52 Weeks of Fun

Not Just Destination Finders, But Destination Storytellers


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Great Cats World Park


Nestled into the Siskiyou Mountains in beautiful southern Oregon, and conveniently located along the historic Redwood Highway is Great Cats World Park. The facility occupies 11 acres with room for future expansion. The park opened to the public in 2005 and is currently home to over 50 individual cats representing 17 different species and subspecies.

Not only does this Great Cats organization educate the public and advocate for conservation of the cats worldwide, but it is also actively participating in the preservation of threatened and endangered species. It cooperates with the SSP program, which breeds some of the most endangered cats in the world. This facility focuses on raising public awareness and support through educational demonstrations. Great Cats World Park has one of the largest and rarest collections of wild cat species in the country, with over 17 species on-site, including tigers, leopards, jaguars, and servals.

Visitors can make the most of their trip to Great Cats World Park by taking a guided tour. Talk with the keepers, witness exciting demonstrations, and learn about the collection of exotic cats, all while getting an up close and personal look at them. Benches are located at each exhibit, so visitors can sit and enjoy the beauty of these exotic cats. Wheelchairs and strollers are also available at no cost in order to let everyone enjoy this experience. Tours are ongoing and rotating, so no one is ever late or too early for a personal tour. Great Cats World Park also offers group rates for large families, friends, or co-workers.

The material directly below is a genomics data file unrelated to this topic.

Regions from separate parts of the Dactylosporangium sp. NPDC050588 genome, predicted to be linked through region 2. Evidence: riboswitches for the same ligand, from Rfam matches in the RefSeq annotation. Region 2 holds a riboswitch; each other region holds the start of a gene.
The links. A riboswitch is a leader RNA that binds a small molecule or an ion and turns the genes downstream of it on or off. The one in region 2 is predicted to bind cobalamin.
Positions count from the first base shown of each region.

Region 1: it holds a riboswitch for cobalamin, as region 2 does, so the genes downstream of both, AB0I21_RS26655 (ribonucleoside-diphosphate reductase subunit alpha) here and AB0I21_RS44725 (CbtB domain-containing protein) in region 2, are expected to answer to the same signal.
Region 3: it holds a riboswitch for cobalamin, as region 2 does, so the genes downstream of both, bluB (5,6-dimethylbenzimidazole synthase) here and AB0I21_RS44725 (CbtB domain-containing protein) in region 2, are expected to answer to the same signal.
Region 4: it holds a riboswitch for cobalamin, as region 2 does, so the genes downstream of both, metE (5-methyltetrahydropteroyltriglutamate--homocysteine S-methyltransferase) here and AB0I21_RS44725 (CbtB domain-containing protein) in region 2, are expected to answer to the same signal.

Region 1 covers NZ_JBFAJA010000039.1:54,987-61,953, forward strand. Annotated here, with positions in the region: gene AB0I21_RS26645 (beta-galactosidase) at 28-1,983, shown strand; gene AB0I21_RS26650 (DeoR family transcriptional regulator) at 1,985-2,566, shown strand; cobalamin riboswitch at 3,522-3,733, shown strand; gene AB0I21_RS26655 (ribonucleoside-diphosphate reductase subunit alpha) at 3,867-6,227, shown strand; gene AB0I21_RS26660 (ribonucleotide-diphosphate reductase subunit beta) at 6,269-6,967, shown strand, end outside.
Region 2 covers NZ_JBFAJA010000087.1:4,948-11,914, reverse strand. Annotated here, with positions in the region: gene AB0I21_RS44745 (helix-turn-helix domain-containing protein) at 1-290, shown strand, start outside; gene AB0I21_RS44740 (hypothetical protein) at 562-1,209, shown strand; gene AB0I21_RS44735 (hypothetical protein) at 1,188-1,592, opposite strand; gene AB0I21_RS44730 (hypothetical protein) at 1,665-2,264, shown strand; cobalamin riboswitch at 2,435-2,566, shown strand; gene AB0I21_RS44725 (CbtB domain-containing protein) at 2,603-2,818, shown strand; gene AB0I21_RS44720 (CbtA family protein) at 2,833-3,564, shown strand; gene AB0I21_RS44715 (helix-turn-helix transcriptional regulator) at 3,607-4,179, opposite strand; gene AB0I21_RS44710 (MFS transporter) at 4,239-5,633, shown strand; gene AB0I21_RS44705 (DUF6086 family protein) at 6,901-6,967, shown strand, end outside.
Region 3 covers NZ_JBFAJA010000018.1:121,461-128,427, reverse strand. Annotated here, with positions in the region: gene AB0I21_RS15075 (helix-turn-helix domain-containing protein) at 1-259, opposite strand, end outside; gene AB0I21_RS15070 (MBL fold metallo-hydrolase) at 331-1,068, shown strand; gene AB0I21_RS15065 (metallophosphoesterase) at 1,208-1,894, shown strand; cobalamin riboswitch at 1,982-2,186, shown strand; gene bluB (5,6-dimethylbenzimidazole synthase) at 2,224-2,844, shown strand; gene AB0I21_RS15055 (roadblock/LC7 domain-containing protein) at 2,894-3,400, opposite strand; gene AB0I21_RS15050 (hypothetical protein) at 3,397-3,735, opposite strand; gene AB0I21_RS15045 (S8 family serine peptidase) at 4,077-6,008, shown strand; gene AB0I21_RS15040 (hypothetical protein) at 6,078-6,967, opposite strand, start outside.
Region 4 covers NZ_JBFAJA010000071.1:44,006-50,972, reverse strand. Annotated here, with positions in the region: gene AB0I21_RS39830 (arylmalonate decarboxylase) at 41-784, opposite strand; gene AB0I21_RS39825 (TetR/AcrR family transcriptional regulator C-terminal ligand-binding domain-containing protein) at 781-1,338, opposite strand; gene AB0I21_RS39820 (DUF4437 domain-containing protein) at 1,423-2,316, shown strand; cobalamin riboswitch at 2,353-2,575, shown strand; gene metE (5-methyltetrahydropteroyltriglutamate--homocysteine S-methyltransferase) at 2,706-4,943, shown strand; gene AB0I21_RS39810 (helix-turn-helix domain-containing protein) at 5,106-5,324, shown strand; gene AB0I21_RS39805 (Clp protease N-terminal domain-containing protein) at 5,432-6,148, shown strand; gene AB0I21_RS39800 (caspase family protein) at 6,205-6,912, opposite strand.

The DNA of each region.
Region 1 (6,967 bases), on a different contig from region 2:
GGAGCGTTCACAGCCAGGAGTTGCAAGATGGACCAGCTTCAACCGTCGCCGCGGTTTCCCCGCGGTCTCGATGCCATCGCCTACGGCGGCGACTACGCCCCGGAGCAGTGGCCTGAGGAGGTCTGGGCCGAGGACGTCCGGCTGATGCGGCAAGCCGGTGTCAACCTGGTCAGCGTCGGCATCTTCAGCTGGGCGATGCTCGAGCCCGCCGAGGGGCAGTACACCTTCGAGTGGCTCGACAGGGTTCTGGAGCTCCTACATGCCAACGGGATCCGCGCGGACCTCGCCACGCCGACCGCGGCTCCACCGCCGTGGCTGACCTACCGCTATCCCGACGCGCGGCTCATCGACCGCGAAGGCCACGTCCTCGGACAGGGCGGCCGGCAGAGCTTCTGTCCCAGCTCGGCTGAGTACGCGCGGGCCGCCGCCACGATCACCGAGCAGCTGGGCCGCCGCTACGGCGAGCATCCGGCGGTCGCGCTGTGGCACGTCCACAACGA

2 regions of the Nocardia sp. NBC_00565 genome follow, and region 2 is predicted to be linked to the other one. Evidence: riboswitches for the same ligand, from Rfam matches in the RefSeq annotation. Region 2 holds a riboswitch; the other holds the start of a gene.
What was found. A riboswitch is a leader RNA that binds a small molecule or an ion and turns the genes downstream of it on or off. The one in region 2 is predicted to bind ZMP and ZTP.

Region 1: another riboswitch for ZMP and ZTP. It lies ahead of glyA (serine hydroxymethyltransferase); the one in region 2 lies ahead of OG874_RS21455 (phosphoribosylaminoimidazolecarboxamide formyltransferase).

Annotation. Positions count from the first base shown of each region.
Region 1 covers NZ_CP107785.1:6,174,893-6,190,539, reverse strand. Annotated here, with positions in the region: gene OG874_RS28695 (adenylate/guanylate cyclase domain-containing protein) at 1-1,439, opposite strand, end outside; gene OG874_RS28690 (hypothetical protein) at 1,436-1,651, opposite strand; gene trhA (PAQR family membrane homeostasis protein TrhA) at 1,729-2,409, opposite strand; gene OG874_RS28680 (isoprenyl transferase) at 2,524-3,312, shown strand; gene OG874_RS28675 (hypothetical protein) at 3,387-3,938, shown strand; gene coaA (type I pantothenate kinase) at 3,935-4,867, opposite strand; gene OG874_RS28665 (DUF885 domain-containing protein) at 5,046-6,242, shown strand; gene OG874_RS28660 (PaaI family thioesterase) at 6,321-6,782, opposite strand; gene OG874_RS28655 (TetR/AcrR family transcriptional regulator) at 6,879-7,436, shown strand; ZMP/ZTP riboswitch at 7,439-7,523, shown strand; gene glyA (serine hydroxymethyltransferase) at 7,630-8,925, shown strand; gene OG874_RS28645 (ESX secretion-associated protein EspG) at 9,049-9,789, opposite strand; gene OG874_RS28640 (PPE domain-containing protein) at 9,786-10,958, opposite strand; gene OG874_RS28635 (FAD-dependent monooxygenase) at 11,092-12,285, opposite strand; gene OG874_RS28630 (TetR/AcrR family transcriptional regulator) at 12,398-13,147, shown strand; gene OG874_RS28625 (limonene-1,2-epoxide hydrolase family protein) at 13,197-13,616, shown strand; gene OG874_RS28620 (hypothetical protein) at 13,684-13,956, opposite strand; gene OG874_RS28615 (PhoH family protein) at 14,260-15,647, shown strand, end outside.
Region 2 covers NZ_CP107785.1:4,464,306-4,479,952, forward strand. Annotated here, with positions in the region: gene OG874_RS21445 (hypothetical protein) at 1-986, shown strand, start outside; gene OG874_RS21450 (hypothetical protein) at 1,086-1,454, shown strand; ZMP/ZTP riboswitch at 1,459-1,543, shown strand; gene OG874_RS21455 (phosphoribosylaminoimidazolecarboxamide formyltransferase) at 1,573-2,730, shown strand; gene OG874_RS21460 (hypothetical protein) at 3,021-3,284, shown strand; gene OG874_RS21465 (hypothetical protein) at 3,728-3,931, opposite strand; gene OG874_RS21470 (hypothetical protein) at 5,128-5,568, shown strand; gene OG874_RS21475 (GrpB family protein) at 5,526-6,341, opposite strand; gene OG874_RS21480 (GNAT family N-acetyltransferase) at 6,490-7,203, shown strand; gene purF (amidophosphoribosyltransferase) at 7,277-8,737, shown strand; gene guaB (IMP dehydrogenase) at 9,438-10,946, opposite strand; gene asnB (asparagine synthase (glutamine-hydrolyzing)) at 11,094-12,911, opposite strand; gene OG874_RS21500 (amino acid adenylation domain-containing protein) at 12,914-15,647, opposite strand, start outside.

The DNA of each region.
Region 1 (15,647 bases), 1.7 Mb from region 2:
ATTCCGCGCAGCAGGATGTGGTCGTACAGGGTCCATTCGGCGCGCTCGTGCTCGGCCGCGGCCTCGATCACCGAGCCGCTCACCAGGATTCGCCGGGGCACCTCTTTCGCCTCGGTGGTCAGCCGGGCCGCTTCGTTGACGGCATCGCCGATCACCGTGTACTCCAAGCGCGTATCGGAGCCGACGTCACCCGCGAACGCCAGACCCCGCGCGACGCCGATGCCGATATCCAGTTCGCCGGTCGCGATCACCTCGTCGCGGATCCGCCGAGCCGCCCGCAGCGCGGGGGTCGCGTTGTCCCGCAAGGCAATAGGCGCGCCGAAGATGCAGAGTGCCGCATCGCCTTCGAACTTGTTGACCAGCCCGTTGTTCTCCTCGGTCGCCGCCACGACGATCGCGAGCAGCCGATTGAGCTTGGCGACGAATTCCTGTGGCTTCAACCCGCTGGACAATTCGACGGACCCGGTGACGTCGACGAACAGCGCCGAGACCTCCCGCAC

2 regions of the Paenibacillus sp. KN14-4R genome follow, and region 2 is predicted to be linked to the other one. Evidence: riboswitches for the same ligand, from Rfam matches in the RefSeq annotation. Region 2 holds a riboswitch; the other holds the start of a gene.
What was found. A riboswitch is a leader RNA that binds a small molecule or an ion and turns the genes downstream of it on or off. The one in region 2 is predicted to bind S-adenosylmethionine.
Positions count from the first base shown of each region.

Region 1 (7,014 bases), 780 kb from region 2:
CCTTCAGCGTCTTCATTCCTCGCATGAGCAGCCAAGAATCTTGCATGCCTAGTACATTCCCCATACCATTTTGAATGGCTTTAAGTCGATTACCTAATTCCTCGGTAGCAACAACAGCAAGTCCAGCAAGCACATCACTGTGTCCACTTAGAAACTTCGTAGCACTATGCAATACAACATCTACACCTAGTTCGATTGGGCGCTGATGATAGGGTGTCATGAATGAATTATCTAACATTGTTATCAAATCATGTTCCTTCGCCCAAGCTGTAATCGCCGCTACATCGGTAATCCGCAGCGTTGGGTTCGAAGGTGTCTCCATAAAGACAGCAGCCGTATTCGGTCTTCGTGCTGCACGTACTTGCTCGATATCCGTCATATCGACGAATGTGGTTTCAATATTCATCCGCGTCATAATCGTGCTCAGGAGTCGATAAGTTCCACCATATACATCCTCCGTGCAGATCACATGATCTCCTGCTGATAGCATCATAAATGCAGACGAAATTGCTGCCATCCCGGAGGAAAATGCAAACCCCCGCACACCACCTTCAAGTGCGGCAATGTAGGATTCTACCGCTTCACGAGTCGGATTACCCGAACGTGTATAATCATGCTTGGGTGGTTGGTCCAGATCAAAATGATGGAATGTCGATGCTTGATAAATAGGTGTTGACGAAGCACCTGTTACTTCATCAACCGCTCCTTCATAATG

Great Cats also offers the rare opportunity to photograph some of the most endangered cats in the world. Photo shoots last for two hours, and the photographer can photograph a minimum of five cats. A keeper escorts the photograph and will get the cats to demonstrate some of their natural behaviors, from runs to climbs, snarls and growls, all while safely separated from the cats. The enclosures have cutouts especially designed to fit a camera lens.

Great Cats also has non-cat hosts to greet visitors on their tour. At any time in the facility, visitors may come across honeybees (as part of a conservation effort), peacocks, and Pike, an African Crested Porcupine,

These rare and magnificent creatures are the feline ambassadors that will turn a visit into an exciting, once-in-a-lifetime opportunity. And visitors will leave knowing how they can help in the survival of the extraordinary wild cats for generations to come.

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A 52 Weeks of Fun Fascinating Fact about Great Cats World Park

After thousands of years of roaming, 96% of tiger habitat has been destroyed in just the last century.

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  • Great Cats World Park
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